ANATOMY OF WONDER
When I revisited Frye's Anatomy of Criticism, I expected to find formidable scholarship. I didn't expect to find a literary experience.
BY STEPHEN AKEY
EmailTwitterFacebookDiggStumbleUponGoogle+

On the first page of Anatomy of Criticism: Four Essays, Northrop Frye irritably dismissed the “conception of the critic as a parasite or artist manqué … sometimes reinforced by a dubious analogy between the creative and procreative functions, so that we hear about the ‘impotence’ and ‘dryness’ of the critic, of his hatred for genuinely creative people, and so on.” As a critic himself, Frye might have been a bit touchy on the subject, but he had nothing to worry about on that score. It’s a rare novel that has anything like the “creativity” of Anatomy of Criticism. While few people care overmuch about the debates that roiled English departments in the years when Frye reigned at the University of Toronto (1939 to 1991), readers coming to Anatomy of Criticism for the first time might be surprised at what they find: a work of formidable scholarship, yes, but with a huge cast of characters (seemingly every writer who ever lived, from the tribal scribes of Mesopotamia to P. G. Wodehouse) moving in a dense network of interconnectedness in which every end is a new beginning, and genres as various as melodrama, farce, epic, satire, and romance live happily together on the same page. It’s rather like George R. R. Martin’s A Song of Ice and Fire saga, but with good prose. More… “Anatomy of Wonder”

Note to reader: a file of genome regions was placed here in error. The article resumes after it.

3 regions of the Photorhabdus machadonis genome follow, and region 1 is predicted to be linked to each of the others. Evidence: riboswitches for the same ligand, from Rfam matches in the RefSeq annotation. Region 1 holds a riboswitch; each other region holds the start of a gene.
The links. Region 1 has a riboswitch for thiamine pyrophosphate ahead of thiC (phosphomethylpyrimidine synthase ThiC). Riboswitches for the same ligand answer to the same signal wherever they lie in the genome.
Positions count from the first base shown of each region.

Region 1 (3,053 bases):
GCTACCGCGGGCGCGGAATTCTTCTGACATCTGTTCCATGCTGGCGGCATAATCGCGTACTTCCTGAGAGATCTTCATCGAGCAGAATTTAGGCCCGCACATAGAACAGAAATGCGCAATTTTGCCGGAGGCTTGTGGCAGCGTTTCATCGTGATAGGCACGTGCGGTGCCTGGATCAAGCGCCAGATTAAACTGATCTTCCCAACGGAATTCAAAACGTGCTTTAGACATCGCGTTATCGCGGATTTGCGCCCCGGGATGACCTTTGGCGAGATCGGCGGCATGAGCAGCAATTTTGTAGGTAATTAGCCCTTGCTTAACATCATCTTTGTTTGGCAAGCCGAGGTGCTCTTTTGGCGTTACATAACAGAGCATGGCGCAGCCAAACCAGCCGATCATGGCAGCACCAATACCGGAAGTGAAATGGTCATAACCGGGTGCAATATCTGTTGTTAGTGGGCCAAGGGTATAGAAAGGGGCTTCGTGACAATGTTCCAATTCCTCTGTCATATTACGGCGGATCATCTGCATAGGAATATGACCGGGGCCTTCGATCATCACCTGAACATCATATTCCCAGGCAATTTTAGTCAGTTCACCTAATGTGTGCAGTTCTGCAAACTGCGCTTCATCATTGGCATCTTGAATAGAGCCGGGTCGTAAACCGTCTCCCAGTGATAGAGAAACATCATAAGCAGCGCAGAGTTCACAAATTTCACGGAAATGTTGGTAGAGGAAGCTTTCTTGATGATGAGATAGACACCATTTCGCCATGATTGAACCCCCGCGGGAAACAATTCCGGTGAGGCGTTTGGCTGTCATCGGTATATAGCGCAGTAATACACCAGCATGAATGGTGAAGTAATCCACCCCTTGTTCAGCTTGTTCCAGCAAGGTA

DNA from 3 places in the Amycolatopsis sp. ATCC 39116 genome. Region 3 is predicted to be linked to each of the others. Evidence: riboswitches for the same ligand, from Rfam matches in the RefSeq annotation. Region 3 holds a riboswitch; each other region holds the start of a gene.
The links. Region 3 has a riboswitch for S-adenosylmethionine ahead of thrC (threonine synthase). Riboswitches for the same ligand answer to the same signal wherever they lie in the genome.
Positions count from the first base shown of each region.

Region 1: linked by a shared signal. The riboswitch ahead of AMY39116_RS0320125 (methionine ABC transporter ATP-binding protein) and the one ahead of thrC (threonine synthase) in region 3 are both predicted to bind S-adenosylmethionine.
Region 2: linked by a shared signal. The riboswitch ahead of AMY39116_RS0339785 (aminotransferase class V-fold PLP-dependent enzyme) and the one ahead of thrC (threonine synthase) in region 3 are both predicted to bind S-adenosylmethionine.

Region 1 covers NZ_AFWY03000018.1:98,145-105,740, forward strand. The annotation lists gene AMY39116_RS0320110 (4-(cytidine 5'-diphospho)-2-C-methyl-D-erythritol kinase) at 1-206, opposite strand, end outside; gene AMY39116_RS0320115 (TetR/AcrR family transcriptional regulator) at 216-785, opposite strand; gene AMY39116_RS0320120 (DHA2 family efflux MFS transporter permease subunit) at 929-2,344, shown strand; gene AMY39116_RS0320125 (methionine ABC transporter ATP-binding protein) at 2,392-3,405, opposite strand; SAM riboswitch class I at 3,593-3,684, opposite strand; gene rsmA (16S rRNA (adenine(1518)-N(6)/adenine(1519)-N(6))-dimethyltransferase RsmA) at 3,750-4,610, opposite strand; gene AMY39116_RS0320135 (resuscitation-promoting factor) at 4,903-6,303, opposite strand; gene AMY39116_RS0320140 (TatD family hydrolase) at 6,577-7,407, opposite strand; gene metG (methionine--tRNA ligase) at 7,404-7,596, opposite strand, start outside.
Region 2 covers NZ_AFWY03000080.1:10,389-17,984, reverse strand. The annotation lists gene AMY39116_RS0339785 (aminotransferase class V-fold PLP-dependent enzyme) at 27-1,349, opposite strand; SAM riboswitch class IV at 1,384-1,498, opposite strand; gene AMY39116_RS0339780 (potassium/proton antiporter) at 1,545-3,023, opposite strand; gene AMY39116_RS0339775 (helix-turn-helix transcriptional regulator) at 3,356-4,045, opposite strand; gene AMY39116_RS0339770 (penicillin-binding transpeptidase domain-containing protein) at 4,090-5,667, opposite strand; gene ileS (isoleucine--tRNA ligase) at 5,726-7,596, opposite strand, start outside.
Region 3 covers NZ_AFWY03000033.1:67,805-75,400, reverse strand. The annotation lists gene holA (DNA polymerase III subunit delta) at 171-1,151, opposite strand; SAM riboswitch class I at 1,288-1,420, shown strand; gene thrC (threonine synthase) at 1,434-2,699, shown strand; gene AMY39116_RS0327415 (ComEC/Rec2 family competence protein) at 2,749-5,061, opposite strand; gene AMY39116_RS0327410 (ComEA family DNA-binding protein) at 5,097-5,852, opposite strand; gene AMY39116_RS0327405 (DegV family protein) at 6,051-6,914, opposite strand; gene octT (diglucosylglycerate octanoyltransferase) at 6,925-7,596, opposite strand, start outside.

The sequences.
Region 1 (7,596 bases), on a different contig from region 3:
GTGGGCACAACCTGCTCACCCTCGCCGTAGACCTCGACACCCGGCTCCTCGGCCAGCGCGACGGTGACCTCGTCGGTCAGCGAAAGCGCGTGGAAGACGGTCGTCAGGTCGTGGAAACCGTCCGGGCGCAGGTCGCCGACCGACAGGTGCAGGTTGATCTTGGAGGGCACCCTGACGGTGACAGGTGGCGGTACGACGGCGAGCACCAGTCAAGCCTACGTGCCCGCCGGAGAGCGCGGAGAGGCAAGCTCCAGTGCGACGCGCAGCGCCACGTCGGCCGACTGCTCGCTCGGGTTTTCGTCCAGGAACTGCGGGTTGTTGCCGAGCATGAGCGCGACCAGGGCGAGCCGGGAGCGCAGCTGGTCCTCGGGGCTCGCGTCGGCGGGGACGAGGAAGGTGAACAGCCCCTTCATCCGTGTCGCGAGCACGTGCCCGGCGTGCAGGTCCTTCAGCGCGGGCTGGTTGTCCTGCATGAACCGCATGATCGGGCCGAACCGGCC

Stephen Akey is the author of two memoirs, College and Library, and of essays in The New Republic, Open Letters Monthly, and The Millions.
EmailTwitterFacebookDiggStumbleUponGoogle+